While it may be better to travel than to arrive, time can lie weary on a voyager’s hands. This was certainly the case on the long journeys of the 19th century, which is when portable chess and chequers sets, cribbage boards and backgammon/chess/draughts sets (BCDs) first made an appearance in mainstream society. Used to pass the time as their owners made the Grand Tour or waged military campaigns, these beautiful and often ingenious objects have become highly collectable.
“Some collect portable games – those reduced in size and modified to use tiny pieces, with apparata to keep them in place on the board – for what’s inside, and some for what they tell us about modern history,” says Bruce Whitehill, author of American Board Games and Their Makers 1822-1992 and himself an avid collector. “Chess sets are very popular and some people have collections of up to 200, in many cases museum pieces.”
Depending on condition, rarity and maker, prices range from a few hundred pounds to the high thousands. London-based Gutlin Clocks, for example, has an 1850, mahogany chess set stamped “The Staunton Chessmen, Jaques & Sons, London”, with ivory figures, for £1,900.
Games from the 19th century are especially sought-after, says Sean Clarke of Gloucestershire-based Christopher Clarke Antiques, which specialises in items relating to military history and travel. “When transport changed and trains took over, travel chess sets came into their own. Before then, soldiers used just to take a pack of cards with them.” These new sets had “pieces with pins in the bottom that slotted into holes in the board so they didn’t get knocked off”.
Another desirable era is the 1920s and 1930s, which produced sets of a particularly high quality. Sotheby’s recently sold a c1935 travelling backgammon board from the estate of Mary, Duchess of Roxburghe, for £2,125. Made by Fortnum & Mason, it has leather cases and plastic counters.
When it comes to specific manufacturers, collectors turn first to Jaques London (which still makes boards today), says Clarke. A few years ago, he sold a beautifully conceived 1860 Jaques BCD for £545; it has a leather-edged cloth board that folds into a tube and is small enough to fit in a pocket. “But a lot of high-end retailers on Bond Street also made sets,” Clarke continues. “Asprey and Thornhills are two popular names.”
For collector Edward Copisarow, a trustee for a number of charities based in the southeast, travel games appeal on a variety of levels, from the ingenuity of the construction, such as the locking mechanisms that keep pieces on a board, to the stories behind the designs. “When patience became popular, people wanted to play while travelling by train,” he says. “They had to play it on their lap and therefore needed a board. Lady Adelaide Cadogan, author of Lady Cadogan’s Illustrated Games of Patience, designed several for Queen Victoria. Mary Whitmore Jones, who wrote Games of Patience for One or More Players and lived in Chastleton House in Oxfordshire, also designed some of these boards, now known as Chastleton boards. I have a few and they are all exactly the width of a first-class train seat – because it wouldn’t have occurred to her that people travelled in any other way.”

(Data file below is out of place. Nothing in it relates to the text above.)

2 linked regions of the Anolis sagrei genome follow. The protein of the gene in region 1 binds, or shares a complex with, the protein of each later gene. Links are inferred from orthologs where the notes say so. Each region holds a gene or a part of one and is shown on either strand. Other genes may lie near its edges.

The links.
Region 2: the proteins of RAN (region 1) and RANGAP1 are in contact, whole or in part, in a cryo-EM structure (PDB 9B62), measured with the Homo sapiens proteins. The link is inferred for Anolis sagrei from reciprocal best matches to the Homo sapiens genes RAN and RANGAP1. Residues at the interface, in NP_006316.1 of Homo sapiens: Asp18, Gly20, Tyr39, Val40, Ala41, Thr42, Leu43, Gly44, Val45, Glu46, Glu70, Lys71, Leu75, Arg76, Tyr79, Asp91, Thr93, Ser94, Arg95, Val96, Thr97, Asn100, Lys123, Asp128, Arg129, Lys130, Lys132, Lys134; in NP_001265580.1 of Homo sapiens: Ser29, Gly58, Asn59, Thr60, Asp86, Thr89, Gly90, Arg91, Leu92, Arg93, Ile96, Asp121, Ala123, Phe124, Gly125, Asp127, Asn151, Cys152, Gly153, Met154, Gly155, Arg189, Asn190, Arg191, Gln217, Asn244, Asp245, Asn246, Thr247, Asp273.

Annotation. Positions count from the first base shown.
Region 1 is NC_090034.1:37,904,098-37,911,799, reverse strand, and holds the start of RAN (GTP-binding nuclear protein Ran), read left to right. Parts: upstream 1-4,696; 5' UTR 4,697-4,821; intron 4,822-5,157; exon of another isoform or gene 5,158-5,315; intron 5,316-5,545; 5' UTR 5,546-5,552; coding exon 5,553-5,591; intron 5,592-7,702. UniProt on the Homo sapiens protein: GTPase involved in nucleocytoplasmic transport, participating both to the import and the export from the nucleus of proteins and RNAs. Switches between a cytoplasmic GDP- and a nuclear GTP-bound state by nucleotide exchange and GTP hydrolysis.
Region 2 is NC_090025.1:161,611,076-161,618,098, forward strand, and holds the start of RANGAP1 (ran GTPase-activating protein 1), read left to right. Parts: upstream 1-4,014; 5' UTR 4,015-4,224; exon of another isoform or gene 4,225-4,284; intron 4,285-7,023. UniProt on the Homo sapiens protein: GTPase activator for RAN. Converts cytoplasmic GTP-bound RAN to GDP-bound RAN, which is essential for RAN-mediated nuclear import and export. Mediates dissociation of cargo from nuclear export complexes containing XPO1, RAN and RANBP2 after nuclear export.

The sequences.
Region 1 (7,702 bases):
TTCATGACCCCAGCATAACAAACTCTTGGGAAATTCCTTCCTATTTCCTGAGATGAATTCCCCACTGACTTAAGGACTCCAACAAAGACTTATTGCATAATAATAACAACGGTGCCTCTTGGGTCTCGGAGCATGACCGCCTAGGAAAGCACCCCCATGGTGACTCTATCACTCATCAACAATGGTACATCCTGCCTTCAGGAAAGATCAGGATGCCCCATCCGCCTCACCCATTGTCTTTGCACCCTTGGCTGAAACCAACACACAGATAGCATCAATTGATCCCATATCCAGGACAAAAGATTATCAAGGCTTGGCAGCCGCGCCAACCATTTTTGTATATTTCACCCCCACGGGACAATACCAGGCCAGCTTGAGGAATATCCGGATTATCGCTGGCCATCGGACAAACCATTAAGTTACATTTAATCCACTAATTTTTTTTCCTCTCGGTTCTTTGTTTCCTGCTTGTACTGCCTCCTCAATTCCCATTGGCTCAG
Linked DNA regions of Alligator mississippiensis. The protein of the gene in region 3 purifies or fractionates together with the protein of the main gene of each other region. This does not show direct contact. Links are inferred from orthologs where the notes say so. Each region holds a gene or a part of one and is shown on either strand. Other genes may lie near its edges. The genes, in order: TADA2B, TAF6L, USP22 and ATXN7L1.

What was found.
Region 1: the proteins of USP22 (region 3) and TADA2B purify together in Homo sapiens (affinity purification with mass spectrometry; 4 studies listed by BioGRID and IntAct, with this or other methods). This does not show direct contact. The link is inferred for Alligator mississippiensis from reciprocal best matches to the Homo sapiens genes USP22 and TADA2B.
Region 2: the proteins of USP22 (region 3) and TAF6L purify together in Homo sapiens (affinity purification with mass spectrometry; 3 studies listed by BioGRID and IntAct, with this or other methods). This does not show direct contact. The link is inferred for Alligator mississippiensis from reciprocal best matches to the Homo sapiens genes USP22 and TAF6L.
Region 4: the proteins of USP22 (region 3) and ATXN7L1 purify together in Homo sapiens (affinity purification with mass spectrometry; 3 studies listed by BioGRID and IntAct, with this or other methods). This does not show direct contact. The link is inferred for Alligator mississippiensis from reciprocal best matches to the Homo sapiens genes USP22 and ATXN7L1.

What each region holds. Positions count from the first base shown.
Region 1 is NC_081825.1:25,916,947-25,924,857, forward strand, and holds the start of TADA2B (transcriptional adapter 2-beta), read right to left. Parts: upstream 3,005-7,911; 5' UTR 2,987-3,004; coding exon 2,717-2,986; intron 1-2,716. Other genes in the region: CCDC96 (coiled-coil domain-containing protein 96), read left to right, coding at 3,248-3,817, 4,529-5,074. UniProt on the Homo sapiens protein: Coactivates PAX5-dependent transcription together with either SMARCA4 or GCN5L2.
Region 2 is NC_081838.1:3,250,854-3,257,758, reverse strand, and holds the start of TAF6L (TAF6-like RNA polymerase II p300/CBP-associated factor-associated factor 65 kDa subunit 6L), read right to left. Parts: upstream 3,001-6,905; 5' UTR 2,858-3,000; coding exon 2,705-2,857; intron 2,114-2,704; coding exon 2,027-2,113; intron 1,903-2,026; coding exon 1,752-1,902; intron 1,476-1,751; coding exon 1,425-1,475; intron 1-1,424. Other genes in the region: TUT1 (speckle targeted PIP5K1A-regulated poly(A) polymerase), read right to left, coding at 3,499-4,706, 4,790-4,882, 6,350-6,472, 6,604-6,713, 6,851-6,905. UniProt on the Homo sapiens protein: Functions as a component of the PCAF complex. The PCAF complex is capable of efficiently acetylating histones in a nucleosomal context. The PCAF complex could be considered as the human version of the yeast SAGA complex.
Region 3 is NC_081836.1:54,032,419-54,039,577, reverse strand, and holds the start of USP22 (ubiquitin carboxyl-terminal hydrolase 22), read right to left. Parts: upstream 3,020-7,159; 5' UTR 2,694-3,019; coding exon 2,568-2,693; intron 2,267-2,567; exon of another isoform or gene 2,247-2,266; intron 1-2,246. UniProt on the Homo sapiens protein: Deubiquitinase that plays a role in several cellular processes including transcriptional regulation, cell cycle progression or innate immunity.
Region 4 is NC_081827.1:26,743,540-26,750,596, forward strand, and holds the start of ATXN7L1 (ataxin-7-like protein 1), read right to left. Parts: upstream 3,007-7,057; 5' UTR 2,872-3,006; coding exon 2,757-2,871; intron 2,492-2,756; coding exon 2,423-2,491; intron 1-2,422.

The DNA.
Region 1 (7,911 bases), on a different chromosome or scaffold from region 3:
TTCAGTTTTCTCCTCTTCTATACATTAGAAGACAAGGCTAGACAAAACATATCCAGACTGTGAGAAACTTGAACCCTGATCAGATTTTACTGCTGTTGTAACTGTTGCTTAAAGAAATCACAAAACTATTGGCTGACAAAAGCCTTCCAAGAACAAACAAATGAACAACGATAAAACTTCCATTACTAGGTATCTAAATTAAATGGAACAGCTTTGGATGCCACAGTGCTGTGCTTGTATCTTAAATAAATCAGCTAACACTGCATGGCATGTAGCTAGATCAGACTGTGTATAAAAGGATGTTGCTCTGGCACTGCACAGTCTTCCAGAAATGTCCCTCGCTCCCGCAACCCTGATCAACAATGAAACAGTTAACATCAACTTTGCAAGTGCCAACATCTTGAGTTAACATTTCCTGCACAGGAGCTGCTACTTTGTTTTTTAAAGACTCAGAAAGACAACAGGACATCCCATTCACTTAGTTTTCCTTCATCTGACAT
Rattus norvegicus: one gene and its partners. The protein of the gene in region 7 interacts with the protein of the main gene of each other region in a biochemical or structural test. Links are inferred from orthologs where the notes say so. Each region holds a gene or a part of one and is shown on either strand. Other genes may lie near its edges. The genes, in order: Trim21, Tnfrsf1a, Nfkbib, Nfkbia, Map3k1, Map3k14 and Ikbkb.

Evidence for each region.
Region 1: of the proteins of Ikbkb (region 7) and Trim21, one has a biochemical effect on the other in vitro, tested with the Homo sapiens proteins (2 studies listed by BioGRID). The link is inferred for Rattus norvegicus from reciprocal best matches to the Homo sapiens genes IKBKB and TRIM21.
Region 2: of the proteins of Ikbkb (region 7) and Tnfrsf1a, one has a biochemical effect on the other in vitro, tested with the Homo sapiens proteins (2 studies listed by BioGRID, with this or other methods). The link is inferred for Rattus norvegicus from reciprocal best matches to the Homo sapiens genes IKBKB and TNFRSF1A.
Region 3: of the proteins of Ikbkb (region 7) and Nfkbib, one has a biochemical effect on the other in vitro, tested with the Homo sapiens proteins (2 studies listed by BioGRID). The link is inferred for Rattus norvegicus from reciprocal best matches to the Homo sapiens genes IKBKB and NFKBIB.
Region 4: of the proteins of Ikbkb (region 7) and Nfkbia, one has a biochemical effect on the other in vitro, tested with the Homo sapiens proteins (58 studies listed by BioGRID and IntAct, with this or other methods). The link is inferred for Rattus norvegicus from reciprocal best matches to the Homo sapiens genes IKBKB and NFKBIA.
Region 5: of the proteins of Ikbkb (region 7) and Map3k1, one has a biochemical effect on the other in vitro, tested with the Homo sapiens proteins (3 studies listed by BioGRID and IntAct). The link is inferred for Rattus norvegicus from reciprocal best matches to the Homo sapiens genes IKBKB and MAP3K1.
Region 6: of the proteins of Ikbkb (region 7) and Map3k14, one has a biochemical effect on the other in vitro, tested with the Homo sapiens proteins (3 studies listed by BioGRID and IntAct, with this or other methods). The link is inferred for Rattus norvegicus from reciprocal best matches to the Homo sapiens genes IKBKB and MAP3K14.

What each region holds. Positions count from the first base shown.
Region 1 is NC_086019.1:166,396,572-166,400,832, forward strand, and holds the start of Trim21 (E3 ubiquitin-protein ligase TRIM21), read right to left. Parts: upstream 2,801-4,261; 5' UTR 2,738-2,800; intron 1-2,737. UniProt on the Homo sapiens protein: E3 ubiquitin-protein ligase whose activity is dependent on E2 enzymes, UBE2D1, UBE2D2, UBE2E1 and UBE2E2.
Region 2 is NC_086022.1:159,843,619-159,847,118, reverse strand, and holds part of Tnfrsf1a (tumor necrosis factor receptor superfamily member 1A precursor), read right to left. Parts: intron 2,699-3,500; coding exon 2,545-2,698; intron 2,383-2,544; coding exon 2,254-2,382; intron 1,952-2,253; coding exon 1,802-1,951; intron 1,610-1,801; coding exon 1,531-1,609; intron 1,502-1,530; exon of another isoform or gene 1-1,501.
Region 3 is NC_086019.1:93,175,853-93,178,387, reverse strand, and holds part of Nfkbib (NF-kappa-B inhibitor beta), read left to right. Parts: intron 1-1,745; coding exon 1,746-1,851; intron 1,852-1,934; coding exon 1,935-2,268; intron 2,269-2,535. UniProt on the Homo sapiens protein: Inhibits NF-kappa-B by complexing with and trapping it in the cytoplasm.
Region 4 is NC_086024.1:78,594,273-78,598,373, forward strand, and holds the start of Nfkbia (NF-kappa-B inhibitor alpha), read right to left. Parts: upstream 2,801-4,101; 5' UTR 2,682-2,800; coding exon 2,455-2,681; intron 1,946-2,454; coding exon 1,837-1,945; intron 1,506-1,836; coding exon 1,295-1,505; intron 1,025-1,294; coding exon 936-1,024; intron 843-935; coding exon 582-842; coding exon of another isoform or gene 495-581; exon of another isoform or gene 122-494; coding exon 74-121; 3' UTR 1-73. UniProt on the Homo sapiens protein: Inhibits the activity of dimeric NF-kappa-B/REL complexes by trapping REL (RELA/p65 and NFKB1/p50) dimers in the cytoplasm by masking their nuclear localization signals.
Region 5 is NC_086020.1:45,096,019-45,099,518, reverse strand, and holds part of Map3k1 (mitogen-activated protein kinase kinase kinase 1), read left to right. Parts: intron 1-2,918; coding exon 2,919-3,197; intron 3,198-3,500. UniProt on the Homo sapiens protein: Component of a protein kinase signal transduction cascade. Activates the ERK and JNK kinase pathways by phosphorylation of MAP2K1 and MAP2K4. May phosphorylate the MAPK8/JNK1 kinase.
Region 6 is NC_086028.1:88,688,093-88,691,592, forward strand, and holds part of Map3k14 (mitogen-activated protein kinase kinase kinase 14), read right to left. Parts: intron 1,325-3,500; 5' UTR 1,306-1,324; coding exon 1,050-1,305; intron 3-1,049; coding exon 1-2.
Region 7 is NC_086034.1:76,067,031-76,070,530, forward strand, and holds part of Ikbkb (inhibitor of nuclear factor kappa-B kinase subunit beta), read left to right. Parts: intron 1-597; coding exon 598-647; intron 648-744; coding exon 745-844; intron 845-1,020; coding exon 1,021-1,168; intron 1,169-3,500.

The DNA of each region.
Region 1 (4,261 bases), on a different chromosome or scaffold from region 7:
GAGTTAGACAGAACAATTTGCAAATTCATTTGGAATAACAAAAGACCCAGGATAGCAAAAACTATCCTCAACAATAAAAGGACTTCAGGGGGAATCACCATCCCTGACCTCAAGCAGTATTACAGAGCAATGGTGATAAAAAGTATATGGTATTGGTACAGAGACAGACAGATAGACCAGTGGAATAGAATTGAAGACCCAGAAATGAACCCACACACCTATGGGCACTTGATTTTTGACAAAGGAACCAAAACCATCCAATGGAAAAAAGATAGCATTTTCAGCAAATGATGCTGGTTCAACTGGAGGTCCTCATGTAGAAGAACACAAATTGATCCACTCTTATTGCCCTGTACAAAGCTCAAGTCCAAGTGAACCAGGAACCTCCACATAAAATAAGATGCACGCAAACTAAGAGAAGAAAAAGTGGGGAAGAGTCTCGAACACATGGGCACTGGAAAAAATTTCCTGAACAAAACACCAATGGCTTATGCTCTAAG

Patience boards (which fetch between £450 and £2,000) may be a less obvious choice than chessboards, but such overlooked board games hold a special charm for collectors, as do cribbage boards. Allan Hare, owner of Hares Antiques in Cirencester, currently has one very attractive ebony and mother-of-pearl example from about 1880 for £385. “It is an unusual design, more so as it is made in ebony, and very collectable,” he says.
Games compendiums – a similar idea to a BCD but with bigger boxes and a wider variety of games – are also much in demand. Entry level for these sets is about £500, while a stunning George Betjemann & Sons c1876 dome-topped coromandel compendium at Northamptonshire-based Hampton Antiques costs £6,500. It incorporates chess and cribbage sets made in ivory (the maker’s speciality), as well as a hidden drawer containing playing cards and boneshakers. “George Betjemann & Sons are particularly good for compendiums,” says owner Mark Goodger. He also has a decorative Betjemann coromandel engraved with a lion for £5,850, and a games box by Leuchars, another esteemed manufacturer, which contains chess, cribbage, backgammon and cards, for £4,995.
Sometimes it is a small detail rather than a make that attracts a collector’s attention. Fred Horn, a former employee of the Dutch government who lives in The Hague and recently donated his extensive collection to an archive in Bruges, was especially fascinated by a solitaire design in which the actual board had pins coming up, while the pieces had holes they could slot into.
And many collectors buy the sets to play with. “It’s a way to fully appreciate a piece’s history and provenance,” says Whitehill. “Playing with these games brings the era to life.” Mark Bordsen, a land-use planner from Colfax, Washington, began buying games, including a Chinese chequers set made for military personnel, to play with his two then young sons. He continues to collect and use the games – he and his wife took a midcentury cribbage set on their travels through her native Indonesia – and what began as a way of distracting his children has grown into an investment, with a collection of 3,000 games in total. Quite the journey, indeed.